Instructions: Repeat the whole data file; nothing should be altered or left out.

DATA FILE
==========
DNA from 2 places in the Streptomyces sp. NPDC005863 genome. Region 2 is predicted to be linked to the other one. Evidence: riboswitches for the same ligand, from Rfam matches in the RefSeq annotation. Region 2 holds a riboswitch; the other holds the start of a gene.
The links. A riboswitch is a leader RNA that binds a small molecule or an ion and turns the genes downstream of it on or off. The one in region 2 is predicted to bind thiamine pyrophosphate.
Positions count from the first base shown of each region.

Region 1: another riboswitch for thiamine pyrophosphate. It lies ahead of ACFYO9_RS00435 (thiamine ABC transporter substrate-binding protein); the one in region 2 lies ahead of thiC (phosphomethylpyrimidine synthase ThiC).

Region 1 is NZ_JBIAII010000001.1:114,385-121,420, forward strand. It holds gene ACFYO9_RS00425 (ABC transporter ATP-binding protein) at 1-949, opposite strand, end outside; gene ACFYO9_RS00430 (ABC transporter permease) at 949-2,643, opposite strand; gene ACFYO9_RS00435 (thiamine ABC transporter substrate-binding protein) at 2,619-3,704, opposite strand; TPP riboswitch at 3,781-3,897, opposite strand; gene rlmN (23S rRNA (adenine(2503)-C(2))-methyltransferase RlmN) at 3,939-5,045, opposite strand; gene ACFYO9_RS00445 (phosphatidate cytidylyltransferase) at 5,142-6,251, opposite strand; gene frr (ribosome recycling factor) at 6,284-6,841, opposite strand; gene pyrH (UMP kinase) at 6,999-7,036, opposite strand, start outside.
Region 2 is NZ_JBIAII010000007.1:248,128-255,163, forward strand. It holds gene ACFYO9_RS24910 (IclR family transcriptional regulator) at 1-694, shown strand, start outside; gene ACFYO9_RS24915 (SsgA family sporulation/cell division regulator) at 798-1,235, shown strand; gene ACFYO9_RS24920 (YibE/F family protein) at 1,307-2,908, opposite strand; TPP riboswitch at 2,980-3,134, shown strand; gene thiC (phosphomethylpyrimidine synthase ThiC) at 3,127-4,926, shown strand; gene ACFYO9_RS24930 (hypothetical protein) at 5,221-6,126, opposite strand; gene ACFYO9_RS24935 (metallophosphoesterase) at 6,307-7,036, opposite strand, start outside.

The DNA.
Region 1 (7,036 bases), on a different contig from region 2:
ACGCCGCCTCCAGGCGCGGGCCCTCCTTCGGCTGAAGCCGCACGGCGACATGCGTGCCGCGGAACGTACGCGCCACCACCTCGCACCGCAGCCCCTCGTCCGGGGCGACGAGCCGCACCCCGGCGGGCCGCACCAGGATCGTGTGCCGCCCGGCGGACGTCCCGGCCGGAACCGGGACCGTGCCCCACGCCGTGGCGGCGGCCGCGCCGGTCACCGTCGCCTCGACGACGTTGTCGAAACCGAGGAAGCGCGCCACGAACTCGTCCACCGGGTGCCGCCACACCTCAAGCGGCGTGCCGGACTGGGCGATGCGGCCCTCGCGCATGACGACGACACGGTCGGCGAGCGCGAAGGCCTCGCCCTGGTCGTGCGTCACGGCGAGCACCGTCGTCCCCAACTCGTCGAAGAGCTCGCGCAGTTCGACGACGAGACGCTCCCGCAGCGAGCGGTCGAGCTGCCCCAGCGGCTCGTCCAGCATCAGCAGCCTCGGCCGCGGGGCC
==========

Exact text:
DNA from 2 places in the Streptomyces sp. NPDC005863 genome. Region 2 is predicted to be linked to the other one. Evidence: riboswitches for the same ligand, from Rfam matches in the RefSeq annotation. Region 2 holds a riboswitch; the other holds the start of a gene.
The links. A riboswitch is a leader RNA that binds a small molecule or an ion and turns the genes downstream of it on or off. The one in region 2 is predicted to bind thiamine pyrophosphate.
Positions count from the first base shown of each region.

Region 1: another riboswitch for thiamine pyrophosphate. It lies ahead of ACFYO9_RS00435 (thiamine ABC transporter substrate-binding protein); the one in region 2 lies ahead of thiC (phosphomethylpyrimidine synthase ThiC).

Region 1 is NZ_JBIAII010000001.1:114,385-121,420, forward strand. It holds gene ACFYO9_RS00425 (ABC transporter ATP-binding protein) at 1-949, opposite strand, end outside; gene ACFYO9_RS00430 (ABC transporter permease) at 949-2,643, opposite strand; gene ACFYO9_RS00435 (thiamine ABC transporter substrate-binding protein) at 2,619-3,704, opposite strand; TPP riboswitch at 3,781-3,897, opposite strand; gene rlmN (23S rRNA (adenine(2503)-C(2))-methyltransferase RlmN) at 3,939-5,045, opposite strand; gene ACFYO9_RS00445 (phosphatidate cytidylyltransferase) at 5,142-6,251, opposite strand; gene frr (ribosome recycling factor) at 6,284-6,841, opposite strand; gene pyrH (UMP kinase) at 6,999-7,036, opposite strand, start outside.
Region 2 is NZ_JBIAII010000007.1:248,128-255,163, forward strand. It holds gene ACFYO9_RS24910 (IclR family transcriptional regulator) at 1-694, shown strand, start outside; gene ACFYO9_RS24915 (SsgA family sporulation/cell division regulator) at 798-1,235, shown strand; gene ACFYO9_RS24920 (YibE/F family protein) at 1,307-2,908, opposite strand; TPP riboswitch at 2,980-3,134, shown strand; gene thiC (phosphomethylpyrimidine synthase ThiC) at 3,127-4,926, shown strand; gene ACFYO9_RS24930 (hypothetical protein) at 5,221-6,126, opposite strand; gene ACFYO9_RS24935 (metallophosphoesterase) at 6,307-7,036, opposite strand, start outside.

The DNA.
Region 1 (7,036 bases), on a different contig from region 2:
ACGCCGCCTCCAGGCGCGGGCCCTCCTTCGGCTGAAGCCGCACGGCGACATGCGTGCCGCGGAACGTACGCGCCACCACCTCGCACCGCAGCCCCTCGTCCGGGGCGACGAGCCGCACCCCGGCGGGCCGCACCAGGATCGTGTGCCGCCCGGCGGACGTCCCGGCCGGAACCGGGACCGTGCCCCACGCCGTGGCGGCGGCCGCGCCGGTCACCGTCGCCTCGACGACGTTGTCGAAACCGAGGAAGCGCGCCACGAACTCGTCCACCGGGTGCCGCCACACCTCAAGCGGCGTGCCGGACTGGGCGATGCGGCCCTCGCGCATGACGACGACACGGTCGGCGAGCGCGAAGGCCTCGCCCTGGTCGTGCGTCACGGCGAGCACCGTCGTCCCCAACTCGTCGAAGAGCTCGCGCAGTTCGACGACGAGACGCTCCCGCAGCGAGCGGTCGAGCTGCCCCAGCGGCTCGTCCAGCATCAGCAGCCTCGGCCGCGGGGCC